Eighteen strong, sweating and hiking with fifty pound packs,
Three weeks deep in mid-summer, carrying our worlds on our backs,
When the red bearded man appeared in snow shoes over the pass,
G.I. Joe man Outback, waving his arms and pointing back towards the ridge.
Like beer foam, the clouds spilled over into the three-quarter basin,
And the mountain storm brewed, roiling rapidly in our direction.
We dropped our gear while he shouted us into the gully;
Scattered fetal teenagers, we thought we were going to die.
Separated from the group, and huddled on my foam pad,
Like a Muslim on a mountainside, praying in the wrong direction,
I pulled the steel rims from my face and tucked them under me.
I could hear the others at a distance, every one terrified.
Heavy, grey, billowing monsters, greedily swallowed up the sun.
When the lightning struck between us, I could feel its heat.
The hairs stood erect on my forearms. Thunder growled, and hail fell from the sky,
Like golf balls, relentlessly pelting my spine, that day on Treasure Mountain.
Up where the marmots live, they eat your socks if you leave them out,
And there is no help for miles, where the ice persists thick into July -
Then like a snap it was over, and for the others hypothermic shock set in,
But I couldn't feel it; Aged seventeen and flying high on adrenaline.
Fifteen people split and climbed inside two, three person tents,
Boys and girls in underwear huddled together for body heat,
While I collected the gear, and the three adults boiled water.
Everything would be alright, they responsibly repeated to my peers.
An hour later everyone was dressed, packed, and hiking up to base camp.
We would talk by the campfire, laughing as if it were any other repast,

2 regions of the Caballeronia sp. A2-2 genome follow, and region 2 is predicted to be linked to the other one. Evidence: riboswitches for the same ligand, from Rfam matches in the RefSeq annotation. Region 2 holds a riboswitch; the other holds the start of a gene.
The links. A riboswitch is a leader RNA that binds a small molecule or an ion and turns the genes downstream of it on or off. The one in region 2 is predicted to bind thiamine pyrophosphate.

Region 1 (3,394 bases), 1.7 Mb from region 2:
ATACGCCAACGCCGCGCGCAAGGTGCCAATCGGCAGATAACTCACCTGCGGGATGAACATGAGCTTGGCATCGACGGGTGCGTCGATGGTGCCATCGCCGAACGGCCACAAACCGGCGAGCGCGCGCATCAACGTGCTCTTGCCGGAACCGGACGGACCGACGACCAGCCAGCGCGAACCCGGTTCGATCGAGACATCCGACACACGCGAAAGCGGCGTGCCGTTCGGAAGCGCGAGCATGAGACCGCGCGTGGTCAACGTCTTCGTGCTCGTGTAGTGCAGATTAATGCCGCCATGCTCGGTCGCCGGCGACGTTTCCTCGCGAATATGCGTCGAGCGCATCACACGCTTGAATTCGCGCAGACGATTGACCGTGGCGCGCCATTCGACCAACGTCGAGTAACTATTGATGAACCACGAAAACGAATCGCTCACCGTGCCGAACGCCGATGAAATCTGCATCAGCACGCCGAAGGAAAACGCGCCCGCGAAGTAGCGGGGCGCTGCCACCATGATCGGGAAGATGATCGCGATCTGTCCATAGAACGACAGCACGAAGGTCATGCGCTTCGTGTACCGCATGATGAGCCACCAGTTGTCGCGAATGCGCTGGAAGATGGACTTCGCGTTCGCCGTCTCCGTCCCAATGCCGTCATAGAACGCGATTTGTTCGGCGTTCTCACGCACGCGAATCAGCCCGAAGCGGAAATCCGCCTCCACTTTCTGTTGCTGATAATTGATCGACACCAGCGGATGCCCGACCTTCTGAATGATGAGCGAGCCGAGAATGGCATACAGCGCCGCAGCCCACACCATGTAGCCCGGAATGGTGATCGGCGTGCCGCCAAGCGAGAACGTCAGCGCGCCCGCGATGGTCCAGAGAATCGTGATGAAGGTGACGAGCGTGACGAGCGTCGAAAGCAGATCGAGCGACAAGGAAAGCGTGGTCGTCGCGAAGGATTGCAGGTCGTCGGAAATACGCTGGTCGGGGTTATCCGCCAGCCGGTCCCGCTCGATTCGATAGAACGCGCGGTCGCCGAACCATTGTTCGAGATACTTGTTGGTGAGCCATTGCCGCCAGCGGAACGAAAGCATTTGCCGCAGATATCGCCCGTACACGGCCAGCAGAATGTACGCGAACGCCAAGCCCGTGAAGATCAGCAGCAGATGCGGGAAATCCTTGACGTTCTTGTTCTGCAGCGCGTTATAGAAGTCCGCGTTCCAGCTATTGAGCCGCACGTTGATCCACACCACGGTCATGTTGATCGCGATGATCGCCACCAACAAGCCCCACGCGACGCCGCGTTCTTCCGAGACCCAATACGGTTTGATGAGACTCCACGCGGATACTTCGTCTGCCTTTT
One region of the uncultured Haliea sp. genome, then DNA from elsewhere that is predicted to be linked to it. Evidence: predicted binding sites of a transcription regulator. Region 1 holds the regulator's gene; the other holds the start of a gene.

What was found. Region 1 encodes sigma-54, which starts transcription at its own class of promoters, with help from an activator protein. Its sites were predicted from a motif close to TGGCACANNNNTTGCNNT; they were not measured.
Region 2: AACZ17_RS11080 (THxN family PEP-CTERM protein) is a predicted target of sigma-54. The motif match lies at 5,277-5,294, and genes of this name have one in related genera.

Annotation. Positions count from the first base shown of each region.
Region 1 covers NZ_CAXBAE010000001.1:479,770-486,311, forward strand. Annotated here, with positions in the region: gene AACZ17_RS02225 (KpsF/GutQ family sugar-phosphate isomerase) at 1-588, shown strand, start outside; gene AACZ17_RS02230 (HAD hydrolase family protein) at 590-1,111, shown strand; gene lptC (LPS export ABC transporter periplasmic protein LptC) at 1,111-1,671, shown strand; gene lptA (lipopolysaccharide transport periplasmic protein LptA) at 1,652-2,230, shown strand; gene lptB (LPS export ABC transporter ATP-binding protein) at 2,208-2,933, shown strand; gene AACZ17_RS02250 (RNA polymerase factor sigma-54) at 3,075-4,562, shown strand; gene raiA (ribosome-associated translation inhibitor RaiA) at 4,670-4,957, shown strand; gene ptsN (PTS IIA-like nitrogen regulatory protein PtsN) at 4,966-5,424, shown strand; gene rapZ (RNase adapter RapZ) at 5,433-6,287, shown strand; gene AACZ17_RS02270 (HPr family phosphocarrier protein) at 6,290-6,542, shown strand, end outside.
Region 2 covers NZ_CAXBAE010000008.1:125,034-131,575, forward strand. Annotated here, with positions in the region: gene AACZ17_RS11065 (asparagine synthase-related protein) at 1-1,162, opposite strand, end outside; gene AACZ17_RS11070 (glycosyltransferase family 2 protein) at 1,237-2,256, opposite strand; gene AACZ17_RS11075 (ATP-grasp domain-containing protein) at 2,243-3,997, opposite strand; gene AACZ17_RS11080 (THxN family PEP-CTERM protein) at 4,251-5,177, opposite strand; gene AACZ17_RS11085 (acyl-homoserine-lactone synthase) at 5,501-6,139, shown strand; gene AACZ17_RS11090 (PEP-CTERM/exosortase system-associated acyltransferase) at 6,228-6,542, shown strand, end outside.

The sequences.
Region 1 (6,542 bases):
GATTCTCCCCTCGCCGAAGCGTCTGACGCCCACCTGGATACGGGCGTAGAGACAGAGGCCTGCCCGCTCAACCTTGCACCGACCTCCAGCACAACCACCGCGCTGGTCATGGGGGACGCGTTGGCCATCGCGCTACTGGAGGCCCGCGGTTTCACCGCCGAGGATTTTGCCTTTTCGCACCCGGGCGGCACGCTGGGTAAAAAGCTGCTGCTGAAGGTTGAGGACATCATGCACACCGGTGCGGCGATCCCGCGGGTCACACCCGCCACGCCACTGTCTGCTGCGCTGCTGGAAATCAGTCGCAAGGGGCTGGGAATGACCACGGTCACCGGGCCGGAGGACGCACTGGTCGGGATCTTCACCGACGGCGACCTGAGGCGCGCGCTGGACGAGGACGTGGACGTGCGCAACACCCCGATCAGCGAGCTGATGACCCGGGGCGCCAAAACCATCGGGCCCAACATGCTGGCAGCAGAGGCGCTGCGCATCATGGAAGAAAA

As if every one of us hadn't just seen our lives flash before our eyes.
That night we tried to sleep, up there on Treasure Mountain.
Adrenaline still coursing through my veins, I tossed and turned all night.
The next morning we trained for ice climbing, but my stomach wasn't right.
That evening found me trowel-handed often, between shivers and shakes.
On the third day, finally coming down from my high, I knew I couldn't climb.
So while I cuddled in my Thinsulate, the others examined the horizontal ice sheet.
Sun beat down on its pale face like a spiteful child in judgment of those softening crystals.
Clearly no pick ax or crampon would hold fast, that final day on Treasure Mountain.
They returned to find me, trembling and feverish at over thirteen thousand feet.
Our window was closed. We struck the camp and I searched my soul,
Scrapping for the willpower to hike back down into the reassuring arms of civilization.
The very burden of existence; my pack felt heavy as lead, and my legs were tired as eternity.
My eyes trained on my feet, while my mind boiled inside a blistering flesh cauldron of fire.
This time, there was no leprechaun spotted at the end of a Rocky Mountain rainbow,
No cavern of riches guarded by a ferocious, slumbering, fire-breathing dragon,
No ancient, mislaid prospectors cache, nor long forgotten bandits stash.
Our map led us on that journey, to an entirely different vein of reward.
Now with that day a memory, through faded decades, tell me how you think I'll cave.
For I am standing now, having once been brought low up on that high ground,
Where the marmots ate my socks, and I felt the heat of lightning. You must realize,
When the sum purpose of life was breathing, I survived Treasure Mountain.